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A Christmas story.
Start of Story
It was so long ago that the whole world has forgotten the date and even
the name of the little town in which lived a little boy whose name was
Little Hans lived with his aunt, who was quite an old lady. She was not
always kind to Hans, but this made no difference to him. He loved her
just the same, and forgot that she was ever cross and very unkind to him
Hans went to school with many other boys, but he was not clothed as they
were. He had to wear the same clothes both week days and Sundays; the
same even in the summer that he wore in the winter.
It was now midwinter, when everything was wrapped in snow and glazed
with ice, while the north winds sang loud and whistled down the
chimneys, played very roughly with the bare trees, and crept through
every crack and crevice of the house. The frost, too, was busy pinching
the cheeks and biting the toes of the boys, and making them run, jump
and dance to keep warm.
The children were wild with the excitement and the joy that was astir at
this time. For there were secrets in the air. Every one was busy making
gifts for some loved one.
It was the night before Christmas, the one great birthday on which the
whole world rejoiceth and when all endeavor to make their fellow men
The schoolmaster and all of his pupils started for the midnight worship
and prayer at the church. All of the boys were well clothed, with heavy
coats, fur caps, thick mittens, and very heavy and warm shoes. But
little Hans had only a poor, plain, ragged suit, with no overcoat, no
mittens, and his shoes were only wooden ones. It was a very cold night,
and the boys and the schoolmaster had to walk very fast to keep warm.
But little Hans did not mind the cold so much, because the stars smiled
down upon him and seemed like so many diamonds set in a deep blue
canopy, each one glittering and flashing in the darkness. The snow, too,
was a sparkling mass, and Hans wondered if the stars could see
themselves reflected in the tiny snow crystals which covered the earth.
At last they reached the church, whose windows were shedding forth a
soft, golden light on the stillness and darkness of the cold winter
night. This little group of worshipers quietly passed into the church
and sank noiselessly into their pews. It was a beautiful place to Hans.
He loved it dearly, and was always happy to come here. The candles were
all lighted, and they burned steadily brighter and brighter, filling the
church with a beautiful mellow light. The grand old organ softly and
clearly sent forth its tones, each one growing richer, deeper and
sweeter, and gradually the voices of the choir boys and the tones of the
organ filled the old church with such beautiful music that little Hans's
heart seemed to bound within him,
his whole soul was enraptured,
while there shone from his face a radiance that only a divine
inspiration could bring forth.
At length, after the people had sung, each one knelt and offered
thanksgiving to the Heavenly Father, little Hans, too, knelt and offered
thanks for the blessings which he had received during that year, and for
the tender care of the Father of all.
The people then quietly passed out of the warm church into the cold of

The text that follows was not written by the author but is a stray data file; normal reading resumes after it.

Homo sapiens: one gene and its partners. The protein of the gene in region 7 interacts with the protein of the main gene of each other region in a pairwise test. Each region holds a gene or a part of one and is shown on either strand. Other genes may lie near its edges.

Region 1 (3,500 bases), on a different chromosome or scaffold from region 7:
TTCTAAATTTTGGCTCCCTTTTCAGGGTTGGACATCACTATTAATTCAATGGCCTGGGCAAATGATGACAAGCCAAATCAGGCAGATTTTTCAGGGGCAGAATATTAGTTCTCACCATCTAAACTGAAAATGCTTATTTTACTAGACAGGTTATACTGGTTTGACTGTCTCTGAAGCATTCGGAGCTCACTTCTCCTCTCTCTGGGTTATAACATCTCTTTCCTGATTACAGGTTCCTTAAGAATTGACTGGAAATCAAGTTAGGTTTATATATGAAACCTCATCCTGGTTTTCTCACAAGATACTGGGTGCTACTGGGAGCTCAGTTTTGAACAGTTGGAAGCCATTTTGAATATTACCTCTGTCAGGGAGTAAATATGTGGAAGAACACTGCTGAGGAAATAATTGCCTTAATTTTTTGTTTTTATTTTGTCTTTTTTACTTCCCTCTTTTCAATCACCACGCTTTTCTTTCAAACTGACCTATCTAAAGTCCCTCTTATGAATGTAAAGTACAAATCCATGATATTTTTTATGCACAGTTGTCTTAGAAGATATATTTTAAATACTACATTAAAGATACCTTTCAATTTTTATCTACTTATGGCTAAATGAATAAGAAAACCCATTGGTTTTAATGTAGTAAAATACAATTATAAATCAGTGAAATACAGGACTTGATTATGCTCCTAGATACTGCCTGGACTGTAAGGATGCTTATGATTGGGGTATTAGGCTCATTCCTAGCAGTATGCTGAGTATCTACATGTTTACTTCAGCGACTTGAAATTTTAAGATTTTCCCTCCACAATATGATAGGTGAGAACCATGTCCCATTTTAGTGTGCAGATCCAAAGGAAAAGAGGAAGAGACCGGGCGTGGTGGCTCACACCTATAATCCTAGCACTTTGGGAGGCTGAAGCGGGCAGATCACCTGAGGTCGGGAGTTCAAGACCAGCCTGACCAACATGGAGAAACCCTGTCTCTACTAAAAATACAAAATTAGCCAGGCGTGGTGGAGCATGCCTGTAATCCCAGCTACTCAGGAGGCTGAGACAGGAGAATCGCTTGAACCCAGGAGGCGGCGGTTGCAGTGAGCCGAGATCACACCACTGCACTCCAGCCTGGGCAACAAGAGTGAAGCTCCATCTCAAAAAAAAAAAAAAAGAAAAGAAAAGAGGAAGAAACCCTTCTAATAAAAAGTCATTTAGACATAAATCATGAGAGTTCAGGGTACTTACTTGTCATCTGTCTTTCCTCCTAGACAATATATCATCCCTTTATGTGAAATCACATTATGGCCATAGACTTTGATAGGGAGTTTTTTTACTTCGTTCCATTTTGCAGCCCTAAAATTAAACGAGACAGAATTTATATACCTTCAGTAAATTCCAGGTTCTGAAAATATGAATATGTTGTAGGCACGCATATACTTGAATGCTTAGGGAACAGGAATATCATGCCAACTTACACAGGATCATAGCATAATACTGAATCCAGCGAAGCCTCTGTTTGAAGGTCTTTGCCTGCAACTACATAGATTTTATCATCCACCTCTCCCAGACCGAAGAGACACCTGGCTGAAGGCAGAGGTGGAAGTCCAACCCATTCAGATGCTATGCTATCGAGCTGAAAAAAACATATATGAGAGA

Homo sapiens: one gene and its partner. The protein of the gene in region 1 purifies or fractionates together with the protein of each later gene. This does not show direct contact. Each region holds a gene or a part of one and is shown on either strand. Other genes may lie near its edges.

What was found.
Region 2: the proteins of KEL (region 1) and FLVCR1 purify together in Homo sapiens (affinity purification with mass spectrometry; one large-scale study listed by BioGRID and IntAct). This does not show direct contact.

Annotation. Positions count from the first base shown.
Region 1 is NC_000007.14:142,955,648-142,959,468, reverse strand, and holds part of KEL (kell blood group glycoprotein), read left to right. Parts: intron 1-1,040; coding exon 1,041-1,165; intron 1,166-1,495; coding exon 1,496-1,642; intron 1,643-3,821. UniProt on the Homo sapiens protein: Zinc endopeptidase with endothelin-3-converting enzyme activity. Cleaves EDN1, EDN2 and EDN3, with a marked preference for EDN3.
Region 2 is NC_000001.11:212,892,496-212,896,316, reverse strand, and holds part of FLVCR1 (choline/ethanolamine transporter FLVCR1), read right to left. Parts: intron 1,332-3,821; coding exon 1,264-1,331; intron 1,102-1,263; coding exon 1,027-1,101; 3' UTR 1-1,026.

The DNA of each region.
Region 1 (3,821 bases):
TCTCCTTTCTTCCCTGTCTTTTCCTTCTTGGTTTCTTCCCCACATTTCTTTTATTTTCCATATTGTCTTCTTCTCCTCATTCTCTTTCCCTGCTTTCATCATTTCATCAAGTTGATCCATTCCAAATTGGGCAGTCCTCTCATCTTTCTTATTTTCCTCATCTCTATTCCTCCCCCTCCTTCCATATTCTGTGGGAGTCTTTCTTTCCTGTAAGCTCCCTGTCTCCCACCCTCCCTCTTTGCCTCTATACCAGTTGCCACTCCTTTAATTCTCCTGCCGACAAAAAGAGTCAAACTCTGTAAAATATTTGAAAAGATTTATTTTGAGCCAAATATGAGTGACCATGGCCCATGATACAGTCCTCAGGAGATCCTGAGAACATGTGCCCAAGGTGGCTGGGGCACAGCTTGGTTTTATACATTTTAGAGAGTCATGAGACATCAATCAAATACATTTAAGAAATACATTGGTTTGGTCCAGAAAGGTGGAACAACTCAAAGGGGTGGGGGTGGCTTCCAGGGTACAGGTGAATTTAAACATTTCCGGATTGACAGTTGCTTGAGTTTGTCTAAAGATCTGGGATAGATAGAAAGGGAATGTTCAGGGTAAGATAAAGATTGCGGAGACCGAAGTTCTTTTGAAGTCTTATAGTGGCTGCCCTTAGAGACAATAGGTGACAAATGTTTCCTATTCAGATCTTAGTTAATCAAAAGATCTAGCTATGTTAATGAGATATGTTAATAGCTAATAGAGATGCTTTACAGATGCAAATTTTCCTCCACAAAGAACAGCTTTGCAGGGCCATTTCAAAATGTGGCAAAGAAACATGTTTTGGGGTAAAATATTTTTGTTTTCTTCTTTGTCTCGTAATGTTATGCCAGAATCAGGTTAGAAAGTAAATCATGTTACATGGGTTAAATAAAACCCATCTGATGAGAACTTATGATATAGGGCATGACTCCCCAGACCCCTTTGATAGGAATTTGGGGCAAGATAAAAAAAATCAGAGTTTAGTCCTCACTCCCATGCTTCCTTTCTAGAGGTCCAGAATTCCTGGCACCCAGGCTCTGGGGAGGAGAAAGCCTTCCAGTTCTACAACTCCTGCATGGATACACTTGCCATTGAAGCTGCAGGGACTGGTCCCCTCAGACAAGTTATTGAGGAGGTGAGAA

the night. Hans was the last one out, and as he carefully made his way
down the icy steps he noticed a little boy no larger than himself
sitting on the steps, with his head resting against the church. He was
fast asleep. His face was beautiful, and seemed clothed in a golden
light. Beside him, tied in a cloth, were a square, a hammer, a saw and
other tools of a carpenter. He had neither shoes nor stockings on his
feet, although his clothing was spotless and of the purest white. It
grieved Hans that the child should have no shoes, not even one to place
for the Christ-child to fill with gifts.
Hans stooped and took from his right foot the wooden shoe and placed it
in front of the sleeping child, so that the Christ-child would not pass
him by. Hans then limped along on the ice and snow, not feeling how cold
it was, but only thinking of the poor child asleep out in the cold.
The other boys were talking of the good things awaiting them at home, of
the feasts, the plum pudding, the Christmas trees, and the many drums,
wagons and blocks the Christ-child would put in their shoes that night.
When Hans arrived home he found his aunt awaiting him, and when she saw
that he had only one shoe, and he had told her all about the other one,
she was very angry with him, and sent him to bed. Hans placed the wooden
shoe from his left foot at the fireside, hoping that the Christ-child
would remember him as he passed by.
The first sunbeam that crept into Hans's bedroom and kissed him the next
morning awoke him, and he bounded downstairs, and flew to the great open
fireplace to find his shoe.
Hans rubbed his eyes and caught his breath, for, to his great surprise,
there were both of his wooden shoes, filled with beautiful toys; by the
fireside he found warm clothing and many other things to make him
comfortable and happy.
Hearing loud voices, Hans went to the door. The people were standing in
a crowd about the priest, who was talking to them. He told Hans that
where he had seen the child asleep on the church steps there was now in
the window above a beautiful crown set with precious jewels. He said
that the child was the Christ-child, whom the Heavenly Father had again
sent among men on earth for that night, and that it was He with whom
Hans had shared his wooden shoes.
The people bowed themselves before that miracle that the good God had
seen fit to work, to reward the faith and charity of a child.
Francois Coppee, [Adapted]